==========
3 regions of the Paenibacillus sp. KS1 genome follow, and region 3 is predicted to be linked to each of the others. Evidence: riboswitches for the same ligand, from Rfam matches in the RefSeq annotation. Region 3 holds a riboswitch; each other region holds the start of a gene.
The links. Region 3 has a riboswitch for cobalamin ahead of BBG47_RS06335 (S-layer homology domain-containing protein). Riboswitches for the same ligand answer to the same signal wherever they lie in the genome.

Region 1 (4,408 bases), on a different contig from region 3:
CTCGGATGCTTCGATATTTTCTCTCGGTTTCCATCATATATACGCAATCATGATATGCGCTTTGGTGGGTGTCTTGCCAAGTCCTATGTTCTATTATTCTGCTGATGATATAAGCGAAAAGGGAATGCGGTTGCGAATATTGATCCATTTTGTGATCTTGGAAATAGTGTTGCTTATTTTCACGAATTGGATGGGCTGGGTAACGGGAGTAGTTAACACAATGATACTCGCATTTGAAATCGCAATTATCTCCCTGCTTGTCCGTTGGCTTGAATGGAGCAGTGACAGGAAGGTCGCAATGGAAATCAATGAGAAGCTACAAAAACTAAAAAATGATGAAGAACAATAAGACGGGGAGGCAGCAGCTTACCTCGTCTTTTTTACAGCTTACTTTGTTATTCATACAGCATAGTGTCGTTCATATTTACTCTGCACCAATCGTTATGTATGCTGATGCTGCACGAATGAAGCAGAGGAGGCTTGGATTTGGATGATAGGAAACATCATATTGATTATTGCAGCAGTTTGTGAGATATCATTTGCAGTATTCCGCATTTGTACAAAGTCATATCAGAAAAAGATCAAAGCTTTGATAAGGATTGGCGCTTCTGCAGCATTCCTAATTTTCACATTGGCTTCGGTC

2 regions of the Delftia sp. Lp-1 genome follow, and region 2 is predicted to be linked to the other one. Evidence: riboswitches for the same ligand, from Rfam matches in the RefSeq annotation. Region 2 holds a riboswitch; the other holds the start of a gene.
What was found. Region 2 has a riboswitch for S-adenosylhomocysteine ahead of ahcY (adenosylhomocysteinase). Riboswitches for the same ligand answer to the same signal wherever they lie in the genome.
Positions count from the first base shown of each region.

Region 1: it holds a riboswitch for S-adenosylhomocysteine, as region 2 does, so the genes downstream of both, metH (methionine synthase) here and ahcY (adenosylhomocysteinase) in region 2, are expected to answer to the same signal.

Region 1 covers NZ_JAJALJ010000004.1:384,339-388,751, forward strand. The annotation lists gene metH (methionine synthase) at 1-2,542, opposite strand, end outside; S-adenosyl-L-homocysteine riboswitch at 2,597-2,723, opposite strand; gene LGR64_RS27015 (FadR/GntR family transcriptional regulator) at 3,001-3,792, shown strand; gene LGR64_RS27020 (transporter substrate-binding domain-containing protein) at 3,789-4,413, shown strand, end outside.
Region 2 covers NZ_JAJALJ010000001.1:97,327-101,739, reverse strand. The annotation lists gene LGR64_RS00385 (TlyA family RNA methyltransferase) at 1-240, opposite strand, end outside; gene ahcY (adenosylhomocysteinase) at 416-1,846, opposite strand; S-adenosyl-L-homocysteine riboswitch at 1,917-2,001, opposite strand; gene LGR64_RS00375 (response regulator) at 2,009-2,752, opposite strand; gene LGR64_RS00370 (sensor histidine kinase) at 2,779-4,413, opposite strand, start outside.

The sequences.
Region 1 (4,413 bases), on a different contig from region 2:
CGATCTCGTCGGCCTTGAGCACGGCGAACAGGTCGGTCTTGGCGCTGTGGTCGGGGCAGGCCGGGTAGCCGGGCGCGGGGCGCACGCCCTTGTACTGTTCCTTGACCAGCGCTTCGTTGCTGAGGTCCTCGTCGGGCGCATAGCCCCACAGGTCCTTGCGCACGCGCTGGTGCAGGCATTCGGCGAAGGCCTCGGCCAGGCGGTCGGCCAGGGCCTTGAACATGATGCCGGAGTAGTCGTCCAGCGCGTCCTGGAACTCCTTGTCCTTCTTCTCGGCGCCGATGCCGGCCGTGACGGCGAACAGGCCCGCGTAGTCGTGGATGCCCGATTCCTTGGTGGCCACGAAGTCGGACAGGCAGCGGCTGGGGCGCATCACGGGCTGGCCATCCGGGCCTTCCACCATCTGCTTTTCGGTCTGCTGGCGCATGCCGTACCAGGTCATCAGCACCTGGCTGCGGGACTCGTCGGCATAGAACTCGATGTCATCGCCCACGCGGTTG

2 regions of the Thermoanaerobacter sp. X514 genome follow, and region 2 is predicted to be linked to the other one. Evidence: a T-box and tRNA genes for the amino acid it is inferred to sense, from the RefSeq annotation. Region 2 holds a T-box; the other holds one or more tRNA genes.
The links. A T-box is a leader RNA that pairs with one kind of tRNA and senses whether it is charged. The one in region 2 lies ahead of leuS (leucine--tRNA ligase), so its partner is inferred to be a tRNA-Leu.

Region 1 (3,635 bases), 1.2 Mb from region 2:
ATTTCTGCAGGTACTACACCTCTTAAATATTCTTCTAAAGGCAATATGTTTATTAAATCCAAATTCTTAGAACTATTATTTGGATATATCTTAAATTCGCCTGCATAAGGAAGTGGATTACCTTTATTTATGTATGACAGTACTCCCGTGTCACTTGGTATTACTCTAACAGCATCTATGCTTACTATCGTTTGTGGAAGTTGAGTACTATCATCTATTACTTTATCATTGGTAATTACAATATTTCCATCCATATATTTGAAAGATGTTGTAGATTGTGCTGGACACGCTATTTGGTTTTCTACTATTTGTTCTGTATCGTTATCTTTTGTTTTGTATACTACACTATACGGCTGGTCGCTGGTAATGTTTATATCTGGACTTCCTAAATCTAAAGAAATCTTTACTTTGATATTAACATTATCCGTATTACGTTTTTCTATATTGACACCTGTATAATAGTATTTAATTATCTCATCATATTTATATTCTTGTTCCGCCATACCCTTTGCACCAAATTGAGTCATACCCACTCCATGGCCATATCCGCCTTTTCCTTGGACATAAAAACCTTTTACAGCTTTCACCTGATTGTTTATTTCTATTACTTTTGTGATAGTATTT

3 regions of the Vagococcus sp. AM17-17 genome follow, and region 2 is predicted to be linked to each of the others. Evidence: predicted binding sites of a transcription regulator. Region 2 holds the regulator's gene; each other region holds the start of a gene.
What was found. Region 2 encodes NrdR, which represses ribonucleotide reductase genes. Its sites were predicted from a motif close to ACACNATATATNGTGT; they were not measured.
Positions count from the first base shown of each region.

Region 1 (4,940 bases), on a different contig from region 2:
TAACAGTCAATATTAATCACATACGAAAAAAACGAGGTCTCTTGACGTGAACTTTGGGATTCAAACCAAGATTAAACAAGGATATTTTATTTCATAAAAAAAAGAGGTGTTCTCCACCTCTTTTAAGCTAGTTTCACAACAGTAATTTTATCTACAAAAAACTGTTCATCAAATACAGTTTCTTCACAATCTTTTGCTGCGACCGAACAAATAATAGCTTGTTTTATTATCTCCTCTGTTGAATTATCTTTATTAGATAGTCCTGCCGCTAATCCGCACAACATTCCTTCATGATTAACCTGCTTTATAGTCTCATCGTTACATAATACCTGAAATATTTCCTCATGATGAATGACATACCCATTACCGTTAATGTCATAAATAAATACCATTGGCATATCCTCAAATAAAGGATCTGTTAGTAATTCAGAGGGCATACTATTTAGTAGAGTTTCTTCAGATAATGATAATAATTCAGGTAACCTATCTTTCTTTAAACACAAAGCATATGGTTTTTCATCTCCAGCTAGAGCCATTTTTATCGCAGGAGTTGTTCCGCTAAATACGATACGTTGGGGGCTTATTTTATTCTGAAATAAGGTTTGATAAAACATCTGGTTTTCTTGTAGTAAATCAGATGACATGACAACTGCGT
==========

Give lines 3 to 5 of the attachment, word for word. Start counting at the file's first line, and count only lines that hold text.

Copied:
Region 1 (4,408 bases), on a different contig from region 3:
CTCGGATGCTTCGATATTTTCTCTCGGTTTCCATCATATATACGCAATCATGATATGCGCTTTGGTGGGTGTCTTGCCAAGTCCTATGTTCTATTATTCTGCTGATGATATAAGCGAAAAGGGAATGCGGTTGCGAATATTGATCCATTTTGTGATCTTGGAAATAGTGTTGCTTATTTTCACGAATTGGATGGGCTGGGTAACGGGAGTAGTTAACACAATGATACTCGCATTTGAAATCGCAATTATCTCCCTGCTTGTCCGTTGGCTTGAATGGAGCAGTGACAGGAAGGTCGCAATGGAAATCAATGAGAAGCTACAAAAACTAAAAAATGATGAAGAACAATAAGACGGGGAGGCAGCAGCTTACCTCGTCTTTTTTACAGCTTACTTTGTTATTCATACAGCATAGTGTCGTTCATATTTACTCTGCACCAATCGTTATGTATGCTGATGCTGCACGAATGAAGCAGAGGAGGCTTGGATTTGGATGATAGGAAACATCATATTGATTATTGCAGCAGTTTGTGAGATATCATTTGCAGTATTCCGCATTTGTACAAAGTCATATCAGAAAAAGATCAAAGCTTTGATAAGGATTGGCGCTTCTGCAGCATTCCTAATTTTCACATTGGCTTCGGTC

2 regions of the Delftia sp. Lp-1 genome follow, and region 2 is predicted to be linked to the other one. Evidence: riboswitches for the same ligand, from Rfam matches in the RefSeq annotation. Region 2 holds a riboswitch; the other holds the start of a gene.